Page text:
“Mrs. Proust,” the following piece, will probably remind many listeners of Steppenwolf’s “Magic Carpet Ride”: Sharland shreds on the organ during a superb solo, but White is never far removed from the scene with his crunchy, distorted guitar providing an extra edge to this song.
White does his best work on “Country Boy,” a dynamic song that has a “rushing through the city” feel to it. Robin Trower’s influence can be heard on this – arguably their heaviest – track.
The album closes with the tongue-in-cheek “A Word from Big D,” an organ-led instrumental punctuated with (somewhat annoying) duck calls. It doesn’t hold up well compared to the other tracks on the album, but it’s not the worst attempt at levity I’ve ever heard.
Aficionados of organ-driven hard rock and prog – especially Vincent Crane’s work in Atomic Rooster and Goldy McJohn’s in Steppenwolf – will appreciate this solid effort. It may not blow anyone away, but as far as early proto-metal bands go, Fuzzy Duck is one of those under-appreciated worth a listen or two.
Stay tuned for number thirty-five!
One might imagine that a band that adopted a common conjunctive adverb as its name would lack creativity; however, that is not the case. Among the many bands I have covered in this series so far, However is without question one of the more rhythmically complex. In fact, comparisons to Gentle Giant and Frank Zappa would not be uncalled for. Like Gentle Giant, However’s four members display an impressive dexterity on a variety of instruments: brothers Peter and Joe Princiotto play everything from synthesizer and autoharp (Peter) to drums and trash can lids (Joe). Bobby Read’s saxophones steal the show on most songs, but he’s also no slouch on the clarinet, xylophone, and glockenspiel (among other instruments). And Bill Kotapish, although not credited with an equally long laundry list of instruments, performs superbly on bass and lead guitar. Like Frank Zappa, these boys clearly had some fun with the lyrics which, although used sparingly (on four out of ten songs), would appeal to many a progger’s quirky side (check out “Beese” below).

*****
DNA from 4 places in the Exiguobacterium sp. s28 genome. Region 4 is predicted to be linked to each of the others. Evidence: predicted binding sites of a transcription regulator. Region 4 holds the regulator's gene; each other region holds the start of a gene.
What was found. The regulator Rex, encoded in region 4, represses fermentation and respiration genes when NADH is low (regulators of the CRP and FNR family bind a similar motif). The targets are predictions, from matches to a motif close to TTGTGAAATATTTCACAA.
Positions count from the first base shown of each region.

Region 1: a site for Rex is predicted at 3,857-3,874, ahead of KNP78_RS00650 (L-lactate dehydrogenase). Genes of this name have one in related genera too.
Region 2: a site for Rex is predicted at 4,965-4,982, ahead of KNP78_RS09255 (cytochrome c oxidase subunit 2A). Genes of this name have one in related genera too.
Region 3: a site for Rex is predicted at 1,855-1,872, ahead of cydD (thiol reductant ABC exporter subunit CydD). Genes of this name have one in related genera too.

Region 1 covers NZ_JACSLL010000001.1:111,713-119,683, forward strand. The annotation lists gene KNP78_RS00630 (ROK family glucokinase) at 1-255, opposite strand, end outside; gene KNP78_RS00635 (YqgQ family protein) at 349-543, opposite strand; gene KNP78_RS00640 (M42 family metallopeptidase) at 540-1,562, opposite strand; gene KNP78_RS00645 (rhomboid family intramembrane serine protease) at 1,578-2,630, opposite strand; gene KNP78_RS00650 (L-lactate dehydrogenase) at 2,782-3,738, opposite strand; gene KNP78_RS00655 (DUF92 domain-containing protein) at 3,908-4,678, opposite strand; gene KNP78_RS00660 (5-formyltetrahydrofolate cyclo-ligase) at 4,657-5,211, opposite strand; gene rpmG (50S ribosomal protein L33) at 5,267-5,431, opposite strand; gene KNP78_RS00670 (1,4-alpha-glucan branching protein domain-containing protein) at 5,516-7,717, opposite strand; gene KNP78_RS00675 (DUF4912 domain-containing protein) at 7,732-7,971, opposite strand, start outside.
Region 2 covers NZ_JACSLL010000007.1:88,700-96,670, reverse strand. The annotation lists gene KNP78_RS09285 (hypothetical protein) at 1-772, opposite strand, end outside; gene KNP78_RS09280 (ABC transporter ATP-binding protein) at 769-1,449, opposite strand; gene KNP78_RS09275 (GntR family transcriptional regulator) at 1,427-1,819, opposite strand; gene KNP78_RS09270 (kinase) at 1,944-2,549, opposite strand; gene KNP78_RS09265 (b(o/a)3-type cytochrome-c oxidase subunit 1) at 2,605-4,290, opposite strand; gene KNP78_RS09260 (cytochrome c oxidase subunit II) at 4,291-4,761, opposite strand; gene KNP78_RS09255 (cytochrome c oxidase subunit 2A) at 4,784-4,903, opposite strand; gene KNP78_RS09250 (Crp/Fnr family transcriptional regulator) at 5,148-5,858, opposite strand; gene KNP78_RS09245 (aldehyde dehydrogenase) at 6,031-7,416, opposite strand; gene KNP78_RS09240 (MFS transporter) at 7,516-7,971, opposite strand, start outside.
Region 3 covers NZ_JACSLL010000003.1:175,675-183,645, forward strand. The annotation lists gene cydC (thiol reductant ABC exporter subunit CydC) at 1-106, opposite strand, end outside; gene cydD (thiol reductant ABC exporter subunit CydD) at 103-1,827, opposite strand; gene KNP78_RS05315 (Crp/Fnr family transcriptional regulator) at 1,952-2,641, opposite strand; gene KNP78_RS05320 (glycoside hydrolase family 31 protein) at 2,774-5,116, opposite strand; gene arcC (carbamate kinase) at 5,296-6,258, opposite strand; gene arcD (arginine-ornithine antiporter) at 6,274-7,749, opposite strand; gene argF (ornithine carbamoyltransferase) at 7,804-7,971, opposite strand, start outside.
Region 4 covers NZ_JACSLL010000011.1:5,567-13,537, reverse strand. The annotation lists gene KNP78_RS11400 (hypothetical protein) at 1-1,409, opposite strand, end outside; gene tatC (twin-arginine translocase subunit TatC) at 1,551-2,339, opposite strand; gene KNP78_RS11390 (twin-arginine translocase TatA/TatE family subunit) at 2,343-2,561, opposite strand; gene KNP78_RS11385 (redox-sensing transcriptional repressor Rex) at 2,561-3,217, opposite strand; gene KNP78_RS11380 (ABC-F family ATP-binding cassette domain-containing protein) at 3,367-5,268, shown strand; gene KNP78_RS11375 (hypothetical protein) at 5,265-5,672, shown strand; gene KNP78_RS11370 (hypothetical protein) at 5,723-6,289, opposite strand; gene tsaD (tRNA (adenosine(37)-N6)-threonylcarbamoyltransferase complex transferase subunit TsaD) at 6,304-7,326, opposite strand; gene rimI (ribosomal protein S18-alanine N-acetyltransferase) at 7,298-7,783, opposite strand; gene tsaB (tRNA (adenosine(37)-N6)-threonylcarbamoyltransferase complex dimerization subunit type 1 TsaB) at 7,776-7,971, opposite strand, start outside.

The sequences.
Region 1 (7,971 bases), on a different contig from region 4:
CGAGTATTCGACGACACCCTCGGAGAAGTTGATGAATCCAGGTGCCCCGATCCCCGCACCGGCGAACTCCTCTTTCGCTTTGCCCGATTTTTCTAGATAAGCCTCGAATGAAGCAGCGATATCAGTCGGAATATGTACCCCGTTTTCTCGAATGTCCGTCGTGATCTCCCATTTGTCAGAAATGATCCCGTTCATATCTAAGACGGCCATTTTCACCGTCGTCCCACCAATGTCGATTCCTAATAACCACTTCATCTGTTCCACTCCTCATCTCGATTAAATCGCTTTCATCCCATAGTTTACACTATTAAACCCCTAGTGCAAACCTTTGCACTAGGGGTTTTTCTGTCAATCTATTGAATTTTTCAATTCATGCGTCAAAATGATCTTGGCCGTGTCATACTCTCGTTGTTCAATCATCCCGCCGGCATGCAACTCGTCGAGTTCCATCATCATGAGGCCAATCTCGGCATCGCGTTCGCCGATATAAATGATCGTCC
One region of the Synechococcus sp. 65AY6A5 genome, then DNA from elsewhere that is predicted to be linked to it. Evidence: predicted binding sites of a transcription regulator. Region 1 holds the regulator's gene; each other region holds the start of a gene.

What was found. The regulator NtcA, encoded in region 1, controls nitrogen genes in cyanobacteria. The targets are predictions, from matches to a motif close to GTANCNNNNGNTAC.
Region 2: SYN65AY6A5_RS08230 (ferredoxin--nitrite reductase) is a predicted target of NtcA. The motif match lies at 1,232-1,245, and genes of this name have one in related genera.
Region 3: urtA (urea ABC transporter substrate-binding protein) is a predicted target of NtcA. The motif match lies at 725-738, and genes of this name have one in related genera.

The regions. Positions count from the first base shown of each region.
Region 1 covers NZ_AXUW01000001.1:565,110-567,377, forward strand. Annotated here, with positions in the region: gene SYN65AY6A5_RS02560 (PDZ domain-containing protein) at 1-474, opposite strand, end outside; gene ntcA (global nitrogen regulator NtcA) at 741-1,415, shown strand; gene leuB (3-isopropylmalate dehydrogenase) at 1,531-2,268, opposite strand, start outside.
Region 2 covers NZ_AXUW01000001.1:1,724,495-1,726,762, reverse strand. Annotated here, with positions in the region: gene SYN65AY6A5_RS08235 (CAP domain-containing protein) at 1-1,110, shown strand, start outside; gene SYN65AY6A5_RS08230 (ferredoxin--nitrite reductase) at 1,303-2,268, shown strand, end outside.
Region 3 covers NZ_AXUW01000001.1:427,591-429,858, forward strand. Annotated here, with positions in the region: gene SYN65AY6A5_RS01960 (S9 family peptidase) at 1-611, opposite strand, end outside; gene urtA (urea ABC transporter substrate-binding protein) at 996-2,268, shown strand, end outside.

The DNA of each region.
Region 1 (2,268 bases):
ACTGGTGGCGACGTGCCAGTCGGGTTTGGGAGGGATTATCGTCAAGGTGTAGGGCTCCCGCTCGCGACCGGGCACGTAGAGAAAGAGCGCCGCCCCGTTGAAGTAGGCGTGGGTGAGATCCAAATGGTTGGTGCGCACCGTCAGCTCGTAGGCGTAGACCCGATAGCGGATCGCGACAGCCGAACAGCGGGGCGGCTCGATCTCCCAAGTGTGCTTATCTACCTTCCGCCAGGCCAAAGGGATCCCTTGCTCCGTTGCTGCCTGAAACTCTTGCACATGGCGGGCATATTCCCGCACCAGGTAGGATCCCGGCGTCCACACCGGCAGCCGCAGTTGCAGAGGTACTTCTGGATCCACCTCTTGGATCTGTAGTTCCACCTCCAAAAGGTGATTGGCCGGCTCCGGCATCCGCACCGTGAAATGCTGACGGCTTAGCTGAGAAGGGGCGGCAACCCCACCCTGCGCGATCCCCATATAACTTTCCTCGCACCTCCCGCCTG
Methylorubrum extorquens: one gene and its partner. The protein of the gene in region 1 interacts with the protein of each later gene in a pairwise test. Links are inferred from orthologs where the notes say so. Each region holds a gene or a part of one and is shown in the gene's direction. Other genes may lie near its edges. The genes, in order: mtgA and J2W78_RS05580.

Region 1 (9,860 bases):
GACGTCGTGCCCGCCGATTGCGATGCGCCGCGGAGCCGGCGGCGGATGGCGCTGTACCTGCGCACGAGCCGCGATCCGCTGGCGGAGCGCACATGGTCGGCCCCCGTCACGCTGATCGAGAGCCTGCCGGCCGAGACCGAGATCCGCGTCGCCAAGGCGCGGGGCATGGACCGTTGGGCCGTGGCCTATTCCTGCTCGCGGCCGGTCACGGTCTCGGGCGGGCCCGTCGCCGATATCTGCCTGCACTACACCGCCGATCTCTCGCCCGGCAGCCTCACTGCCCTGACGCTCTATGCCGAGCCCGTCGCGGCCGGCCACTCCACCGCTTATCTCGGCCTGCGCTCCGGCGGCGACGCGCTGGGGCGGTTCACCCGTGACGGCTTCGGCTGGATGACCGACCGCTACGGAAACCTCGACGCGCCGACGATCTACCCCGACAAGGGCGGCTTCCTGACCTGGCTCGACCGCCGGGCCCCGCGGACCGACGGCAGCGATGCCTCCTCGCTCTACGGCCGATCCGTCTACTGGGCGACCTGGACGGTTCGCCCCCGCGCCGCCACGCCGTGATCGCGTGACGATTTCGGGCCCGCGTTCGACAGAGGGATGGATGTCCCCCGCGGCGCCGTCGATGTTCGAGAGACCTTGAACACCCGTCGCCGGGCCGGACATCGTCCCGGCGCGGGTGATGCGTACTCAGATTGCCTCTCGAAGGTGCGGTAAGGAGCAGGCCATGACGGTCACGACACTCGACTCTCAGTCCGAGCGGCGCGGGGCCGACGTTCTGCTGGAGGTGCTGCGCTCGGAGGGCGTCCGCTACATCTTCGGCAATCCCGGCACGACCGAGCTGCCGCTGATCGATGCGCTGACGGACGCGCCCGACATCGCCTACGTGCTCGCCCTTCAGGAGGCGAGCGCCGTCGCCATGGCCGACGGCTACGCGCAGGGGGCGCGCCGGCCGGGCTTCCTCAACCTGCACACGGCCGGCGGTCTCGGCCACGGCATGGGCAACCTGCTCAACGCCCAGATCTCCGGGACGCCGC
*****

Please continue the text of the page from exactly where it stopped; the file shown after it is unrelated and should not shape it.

Despite the tracks’ complex structure and melody, they tend to be on the shorter side: the first three pieces are under four minutes each, but are nevertheless delightful to the music lover’s ear. The fourth piece, “Louise Sitting in a Chair,” is downright lovely: Peter’s piano and Bobby’s saxophones will have you convinced that Louise ought to remain forever fixed in her position. The title track features eerie soundscapes a la Robert Fripp punctuated here and there by Bobby’s saxes, which need no rest on this album. But the highlight of the ten, as mentioned earlier, opens with spoken word: “The bumblebee makes two different musical tones as it flies.” And the band seem to take this to heart, treating our ears to quirky synth sounds that imitate the frenetic buzzing of bees before re-introducing the sax and allowing Bill to shine with some deft work on his electric guitar. A touch of Zappa appears about five minutes in with some bizarre spoken word vocals that any fan of prog will appreciate.
The vocals may not blow you away, but they are not However’s centerpiece. What this band offers is a fantastical journey through a land of melodic and rhythmic complexity. Sounds to hear along the way will include the standard drums, bass, guitar, and keys, but as a bonus you will also be treated to the sounds of the duck call, marimba, kalimba, and – as the album ends – the gentle lapping of waves. Bon voyage!
Stay tuned for number thirty-four!
I cannot believe we missed this one last week:
Our thoughts and love to Procol Harum and Gary’s loved ones.